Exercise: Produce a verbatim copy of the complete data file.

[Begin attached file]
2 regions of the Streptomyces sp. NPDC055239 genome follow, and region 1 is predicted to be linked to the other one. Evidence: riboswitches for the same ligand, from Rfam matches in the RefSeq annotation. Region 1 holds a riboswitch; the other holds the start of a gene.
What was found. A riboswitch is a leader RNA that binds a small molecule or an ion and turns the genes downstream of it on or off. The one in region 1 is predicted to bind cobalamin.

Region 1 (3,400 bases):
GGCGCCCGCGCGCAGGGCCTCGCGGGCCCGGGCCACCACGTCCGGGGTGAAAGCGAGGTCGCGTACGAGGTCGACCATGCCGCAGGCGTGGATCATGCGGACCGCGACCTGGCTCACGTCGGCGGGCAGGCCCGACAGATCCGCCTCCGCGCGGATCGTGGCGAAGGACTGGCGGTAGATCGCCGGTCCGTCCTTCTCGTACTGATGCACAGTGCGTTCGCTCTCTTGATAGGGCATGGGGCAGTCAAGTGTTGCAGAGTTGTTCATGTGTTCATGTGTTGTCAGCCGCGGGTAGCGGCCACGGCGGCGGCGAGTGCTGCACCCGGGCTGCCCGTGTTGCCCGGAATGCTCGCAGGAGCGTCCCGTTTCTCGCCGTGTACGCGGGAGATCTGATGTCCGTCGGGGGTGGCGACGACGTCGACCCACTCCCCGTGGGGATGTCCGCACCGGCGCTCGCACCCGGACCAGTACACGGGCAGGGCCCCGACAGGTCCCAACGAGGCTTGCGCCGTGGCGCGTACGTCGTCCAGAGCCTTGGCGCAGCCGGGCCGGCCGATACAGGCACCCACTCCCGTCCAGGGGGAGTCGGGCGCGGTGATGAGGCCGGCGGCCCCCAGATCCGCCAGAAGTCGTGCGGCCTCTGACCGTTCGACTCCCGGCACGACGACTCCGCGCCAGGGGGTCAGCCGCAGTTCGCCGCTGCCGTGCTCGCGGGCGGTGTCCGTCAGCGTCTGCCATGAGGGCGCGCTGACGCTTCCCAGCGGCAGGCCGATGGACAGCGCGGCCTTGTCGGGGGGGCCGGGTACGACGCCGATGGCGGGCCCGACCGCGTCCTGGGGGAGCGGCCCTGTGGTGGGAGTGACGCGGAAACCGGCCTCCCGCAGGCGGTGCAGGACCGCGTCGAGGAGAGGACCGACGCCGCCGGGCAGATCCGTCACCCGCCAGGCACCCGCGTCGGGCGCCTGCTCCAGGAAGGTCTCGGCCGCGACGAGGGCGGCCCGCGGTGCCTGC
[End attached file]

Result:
2 regions of the Streptomyces sp. NPDC055239 genome follow, and region 1 is predicted to be linked to the other one. Evidence: riboswitches for the same ligand, from Rfam matches in the RefSeq annotation. Region 1 holds a riboswitch; the other holds the start of a gene.
What was found. A riboswitch is a leader RNA that binds a small molecule or an ion and turns the genes downstream of it on or off. The one in region 1 is predicted to bind cobalamin.

Region 1 (3,400 bases):
GGCGCCCGCGCGCAGGGCCTCGCGGGCCCGGGCCACCACGTCCGGGGTGAAAGCGAGGTCGCGTACGAGGTCGACCATGCCGCAGGCGTGGATCATGCGGACCGCGACCTGGCTCACGTCGGCGGGCAGGCCCGACAGATCCGCCTCCGCGCGGATCGTGGCGAAGGACTGGCGGTAGATCGCCGGTCCGTCCTTCTCGTACTGATGCACAGTGCGTTCGCTCTCTTGATAGGGCATGGGGCAGTCAAGTGTTGCAGAGTTGTTCATGTGTTCATGTGTTGTCAGCCGCGGGTAGCGGCCACGGCGGCGGCGAGTGCTGCACCCGGGCTGCCCGTGTTGCCCGGAATGCTCGCAGGAGCGTCCCGTTTCTCGCCGTGTACGCGGGAGATCTGATGTCCGTCGGGGGTGGCGACGACGTCGACCCACTCCCCGTGGGGATGTCCGCACCGGCGCTCGCACCCGGACCAGTACACGGGCAGGGCCCCGACAGGTCCCAACGAGGCTTGCGCCGTGGCGCGTACGTCGTCCAGAGCCTTGGCGCAGCCGGGCCGGCCGATACAGGCACCCACTCCCGTCCAGGGGGAGTCGGGCGCGGTGATGAGGCCGGCGGCCCCCAGATCCGCCAGAAGTCGTGCGGCCTCTGACCGTTCGACTCCCGGCACGACGACTCCGCGCCAGGGGGTCAGCCGCAGTTCGCCGCTGCCGTGCTCGCGGGCGGTGTCCGTCAGCGTCTGCCATGAGGGCGCGCTGACGCTTCCCAGCGGCAGGCCGATGGACAGCGCGGCCTTGTCGGGGGGGCCGGGTACGACGCCGATGGCGGGCCCGACCGCGTCCTGGGGGAGCGGCCCTGTGGTGGGAGTGACGCGGAAACCGGCCTCCCGCAGGCGGTGCAGGACCGCGTCGAGGAGAGGACCGACGCCGCCGGGCAGATCCGTCACCCGCCAGGCACCCGCGTCGGGCGCCTGCTCCAGGAAGGTCTCGGCCGCGACGAGGGCGGCCCGCGGTGCCTGC